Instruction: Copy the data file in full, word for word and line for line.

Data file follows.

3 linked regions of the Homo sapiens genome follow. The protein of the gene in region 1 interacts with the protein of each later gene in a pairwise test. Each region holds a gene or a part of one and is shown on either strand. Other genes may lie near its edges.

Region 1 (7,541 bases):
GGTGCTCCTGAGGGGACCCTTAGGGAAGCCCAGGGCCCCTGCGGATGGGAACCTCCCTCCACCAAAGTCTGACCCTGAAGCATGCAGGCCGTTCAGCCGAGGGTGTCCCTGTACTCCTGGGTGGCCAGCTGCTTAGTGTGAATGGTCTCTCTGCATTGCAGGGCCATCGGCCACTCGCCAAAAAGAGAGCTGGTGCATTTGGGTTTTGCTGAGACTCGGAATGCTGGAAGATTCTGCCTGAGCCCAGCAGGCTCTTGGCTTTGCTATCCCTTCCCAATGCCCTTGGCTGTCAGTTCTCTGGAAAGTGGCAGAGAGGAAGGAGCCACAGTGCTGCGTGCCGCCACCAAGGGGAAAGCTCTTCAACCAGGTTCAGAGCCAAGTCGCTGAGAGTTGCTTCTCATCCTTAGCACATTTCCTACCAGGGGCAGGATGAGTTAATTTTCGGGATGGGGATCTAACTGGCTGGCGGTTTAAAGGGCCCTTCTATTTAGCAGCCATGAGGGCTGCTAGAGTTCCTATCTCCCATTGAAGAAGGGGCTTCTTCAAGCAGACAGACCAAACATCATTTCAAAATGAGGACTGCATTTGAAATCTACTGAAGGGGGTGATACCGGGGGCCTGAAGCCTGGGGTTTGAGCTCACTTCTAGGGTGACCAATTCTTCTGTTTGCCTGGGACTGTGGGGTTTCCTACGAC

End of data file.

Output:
3 linked regions of the Homo sapiens genome follow. The protein of the gene in region 1 interacts with the protein of each later gene in a pairwise test. Each region holds a gene or a part of one and is shown on either strand. Other genes may lie near its edges.

Region 1 (7,541 bases):
GGTGCTCCTGAGGGGACCCTTAGGGAAGCCCAGGGCCCCTGCGGATGGGAACCTCCCTCCACCAAAGTCTGACCCTGAAGCATGCAGGCCGTTCAGCCGAGGGTGTCCCTGTACTCCTGGGTGGCCAGCTGCTTAGTGTGAATGGTCTCTCTGCATTGCAGGGCCATCGGCCACTCGCCAAAAAGAGAGCTGGTGCATTTGGGTTTTGCTGAGACTCGGAATGCTGGAAGATTCTGCCTGAGCCCAGCAGGCTCTTGGCTTTGCTATCCCTTCCCAATGCCCTTGGCTGTCAGTTCTCTGGAAAGTGGCAGAGAGGAAGGAGCCACAGTGCTGCGTGCCGCCACCAAGGGGAAAGCTCTTCAACCAGGTTCAGAGCCAAGTCGCTGAGAGTTGCTTCTCATCCTTAGCACATTTCCTACCAGGGGCAGGATGAGTTAATTTTCGGGATGGGGATCTAACTGGCTGGCGGTTTAAAGGGCCCTTCTATTTAGCAGCCATGAGGGCTGCTAGAGTTCCTATCTCCCATTGAAGAAGGGGCTTCTTCAAGCAGACAGACCAAACATCATTTCAAAATGAGGACTGCATTTGAAATCTACTGAAGGGGGTGATACCGGGGGCCTGAAGCCTGGGGTTTGAGCTCACTTCTAGGGTGACCAATTCTTCTGTTTGCCTGGGACTGTGGGGTTTCCTACGAC